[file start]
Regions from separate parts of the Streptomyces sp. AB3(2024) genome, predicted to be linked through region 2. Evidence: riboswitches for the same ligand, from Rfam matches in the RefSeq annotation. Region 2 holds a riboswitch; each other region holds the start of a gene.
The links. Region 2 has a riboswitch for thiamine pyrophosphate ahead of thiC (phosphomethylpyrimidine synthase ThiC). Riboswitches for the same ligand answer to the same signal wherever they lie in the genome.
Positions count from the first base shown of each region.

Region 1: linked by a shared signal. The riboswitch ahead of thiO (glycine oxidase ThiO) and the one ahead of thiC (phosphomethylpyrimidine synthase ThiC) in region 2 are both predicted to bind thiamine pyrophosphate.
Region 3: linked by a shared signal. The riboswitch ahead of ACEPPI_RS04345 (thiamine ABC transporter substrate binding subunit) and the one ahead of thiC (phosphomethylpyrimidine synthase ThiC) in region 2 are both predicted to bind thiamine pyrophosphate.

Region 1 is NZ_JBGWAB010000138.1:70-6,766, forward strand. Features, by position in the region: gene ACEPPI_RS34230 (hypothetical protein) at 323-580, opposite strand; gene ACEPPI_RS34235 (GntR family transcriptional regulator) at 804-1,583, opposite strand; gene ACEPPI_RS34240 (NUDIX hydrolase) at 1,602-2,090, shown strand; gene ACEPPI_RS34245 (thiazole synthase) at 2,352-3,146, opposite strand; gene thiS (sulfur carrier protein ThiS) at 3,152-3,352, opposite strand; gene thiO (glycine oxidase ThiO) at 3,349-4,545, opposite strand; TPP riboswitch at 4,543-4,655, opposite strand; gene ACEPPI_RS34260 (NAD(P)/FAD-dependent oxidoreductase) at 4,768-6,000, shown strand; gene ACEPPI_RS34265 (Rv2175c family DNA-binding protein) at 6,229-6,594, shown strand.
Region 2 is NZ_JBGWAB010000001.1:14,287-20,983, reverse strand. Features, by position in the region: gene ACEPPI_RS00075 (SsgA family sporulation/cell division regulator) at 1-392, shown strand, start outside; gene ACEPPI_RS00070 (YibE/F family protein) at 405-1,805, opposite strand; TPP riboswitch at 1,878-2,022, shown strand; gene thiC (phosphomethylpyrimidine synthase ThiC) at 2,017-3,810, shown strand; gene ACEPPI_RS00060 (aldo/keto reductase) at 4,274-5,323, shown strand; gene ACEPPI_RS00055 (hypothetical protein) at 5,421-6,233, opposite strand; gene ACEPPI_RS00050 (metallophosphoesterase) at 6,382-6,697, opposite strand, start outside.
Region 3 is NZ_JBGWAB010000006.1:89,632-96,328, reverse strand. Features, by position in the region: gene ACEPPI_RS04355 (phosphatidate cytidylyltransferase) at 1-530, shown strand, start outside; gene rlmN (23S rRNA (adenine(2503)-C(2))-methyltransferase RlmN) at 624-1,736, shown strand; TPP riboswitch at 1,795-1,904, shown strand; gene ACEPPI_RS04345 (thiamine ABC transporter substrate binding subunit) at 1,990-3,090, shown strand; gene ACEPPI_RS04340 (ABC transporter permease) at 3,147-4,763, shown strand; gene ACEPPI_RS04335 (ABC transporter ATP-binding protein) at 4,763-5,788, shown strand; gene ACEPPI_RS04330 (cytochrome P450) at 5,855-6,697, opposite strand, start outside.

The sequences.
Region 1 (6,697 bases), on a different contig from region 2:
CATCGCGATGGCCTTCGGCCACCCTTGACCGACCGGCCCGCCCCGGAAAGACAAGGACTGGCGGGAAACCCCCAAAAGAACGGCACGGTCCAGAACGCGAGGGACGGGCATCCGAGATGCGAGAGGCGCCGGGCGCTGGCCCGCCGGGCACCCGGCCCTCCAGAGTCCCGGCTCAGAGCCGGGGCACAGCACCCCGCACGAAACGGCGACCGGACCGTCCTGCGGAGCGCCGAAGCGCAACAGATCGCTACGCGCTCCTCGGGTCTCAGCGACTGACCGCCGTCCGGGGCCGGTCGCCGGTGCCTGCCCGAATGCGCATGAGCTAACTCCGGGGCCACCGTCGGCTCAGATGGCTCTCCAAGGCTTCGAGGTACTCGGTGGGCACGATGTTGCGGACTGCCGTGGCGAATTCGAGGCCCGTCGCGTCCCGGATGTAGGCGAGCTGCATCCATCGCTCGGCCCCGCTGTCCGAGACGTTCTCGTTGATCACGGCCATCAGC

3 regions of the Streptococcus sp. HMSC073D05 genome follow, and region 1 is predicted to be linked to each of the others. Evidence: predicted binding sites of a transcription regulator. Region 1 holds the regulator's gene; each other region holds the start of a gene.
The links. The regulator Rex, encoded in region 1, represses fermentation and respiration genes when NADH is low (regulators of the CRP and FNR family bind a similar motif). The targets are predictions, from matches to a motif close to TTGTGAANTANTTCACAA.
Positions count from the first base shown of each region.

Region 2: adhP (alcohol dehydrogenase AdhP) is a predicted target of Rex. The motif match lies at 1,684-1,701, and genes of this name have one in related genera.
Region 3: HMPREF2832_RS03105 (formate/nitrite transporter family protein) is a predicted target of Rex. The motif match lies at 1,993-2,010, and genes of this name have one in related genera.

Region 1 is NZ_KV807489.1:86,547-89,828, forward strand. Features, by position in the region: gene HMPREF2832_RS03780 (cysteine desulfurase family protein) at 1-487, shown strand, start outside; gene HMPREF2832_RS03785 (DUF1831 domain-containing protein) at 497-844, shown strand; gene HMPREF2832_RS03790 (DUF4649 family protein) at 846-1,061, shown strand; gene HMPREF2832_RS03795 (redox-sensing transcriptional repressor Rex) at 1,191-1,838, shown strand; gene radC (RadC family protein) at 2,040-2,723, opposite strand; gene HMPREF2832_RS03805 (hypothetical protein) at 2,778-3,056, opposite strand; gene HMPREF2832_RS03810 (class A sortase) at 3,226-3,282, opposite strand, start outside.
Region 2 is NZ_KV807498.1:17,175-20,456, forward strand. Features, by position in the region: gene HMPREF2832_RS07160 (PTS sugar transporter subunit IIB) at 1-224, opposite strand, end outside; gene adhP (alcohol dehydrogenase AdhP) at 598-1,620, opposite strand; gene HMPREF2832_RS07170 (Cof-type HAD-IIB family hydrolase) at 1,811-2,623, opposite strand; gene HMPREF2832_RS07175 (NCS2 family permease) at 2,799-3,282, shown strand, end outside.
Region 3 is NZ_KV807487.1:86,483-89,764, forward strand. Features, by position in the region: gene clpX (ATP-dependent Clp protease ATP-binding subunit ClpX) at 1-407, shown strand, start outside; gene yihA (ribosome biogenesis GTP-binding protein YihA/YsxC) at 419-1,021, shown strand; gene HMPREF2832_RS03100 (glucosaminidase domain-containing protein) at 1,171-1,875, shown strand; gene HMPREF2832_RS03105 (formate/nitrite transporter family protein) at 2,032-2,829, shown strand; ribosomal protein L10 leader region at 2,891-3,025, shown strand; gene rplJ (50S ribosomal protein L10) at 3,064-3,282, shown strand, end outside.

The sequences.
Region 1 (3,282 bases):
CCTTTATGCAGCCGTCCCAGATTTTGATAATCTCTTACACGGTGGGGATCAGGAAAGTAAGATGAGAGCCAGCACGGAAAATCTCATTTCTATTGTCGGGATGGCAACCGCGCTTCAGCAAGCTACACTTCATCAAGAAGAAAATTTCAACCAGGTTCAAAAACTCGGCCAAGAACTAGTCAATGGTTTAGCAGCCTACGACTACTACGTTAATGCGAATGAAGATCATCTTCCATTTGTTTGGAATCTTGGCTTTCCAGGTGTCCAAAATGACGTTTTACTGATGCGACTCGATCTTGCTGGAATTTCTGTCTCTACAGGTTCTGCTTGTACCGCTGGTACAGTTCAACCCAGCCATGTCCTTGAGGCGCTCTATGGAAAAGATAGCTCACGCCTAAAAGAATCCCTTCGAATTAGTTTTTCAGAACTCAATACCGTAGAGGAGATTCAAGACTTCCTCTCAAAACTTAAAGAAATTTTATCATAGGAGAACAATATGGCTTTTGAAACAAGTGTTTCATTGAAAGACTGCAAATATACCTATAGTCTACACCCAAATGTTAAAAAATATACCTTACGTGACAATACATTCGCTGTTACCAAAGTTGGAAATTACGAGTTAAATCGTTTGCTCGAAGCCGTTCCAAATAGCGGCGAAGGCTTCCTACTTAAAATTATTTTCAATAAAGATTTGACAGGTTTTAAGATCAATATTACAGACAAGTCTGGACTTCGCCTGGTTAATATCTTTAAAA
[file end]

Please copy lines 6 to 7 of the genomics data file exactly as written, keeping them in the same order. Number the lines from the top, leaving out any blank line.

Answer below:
Region 1 is NZ_JBGWAB010000138.1:70-6,766, forward strand. Features, by position in the region: gene ACEPPI_RS34230 (hypothetical protein) at 323-580, opposite strand; gene ACEPPI_RS34235 (GntR family transcriptional regulator) at 804-1,583, opposite strand; gene ACEPPI_RS34240 (NUDIX hydrolase) at 1,602-2,090, shown strand; gene ACEPPI_RS34245 (thiazole synthase) at 2,352-3,146, opposite strand; gene thiS (sulfur carrier protein ThiS) at 3,152-3,352, opposite strand; gene thiO (glycine oxidase ThiO) at 3,349-4,545, opposite strand; TPP riboswitch at 4,543-4,655, opposite strand; gene ACEPPI_RS34260 (NAD(P)/FAD-dependent oxidoreductase) at 4,768-6,000, shown strand; gene ACEPPI_RS34265 (Rv2175c family DNA-binding protein) at 6,229-6,594, shown strand.
Region 2 is NZ_JBGWAB010000001.1:14,287-20,983, reverse strand. Features, by position in the region: gene ACEPPI_RS00075 (SsgA family sporulation/cell division regulator) at 1-392, shown strand, start outside; gene ACEPPI_RS00070 (YibE/F family protein) at 405-1,805, opposite strand; TPP riboswitch at 1,878-2,022, shown strand; gene thiC (phosphomethylpyrimidine synthase ThiC) at 2,017-3,810, shown strand; gene ACEPPI_RS00060 (aldo/keto reductase) at 4,274-5,323, shown strand; gene ACEPPI_RS00055 (hypothetical protein) at 5,421-6,233, opposite strand; gene ACEPPI_RS00050 (metallophosphoesterase) at 6,382-6,697, opposite strand, start outside.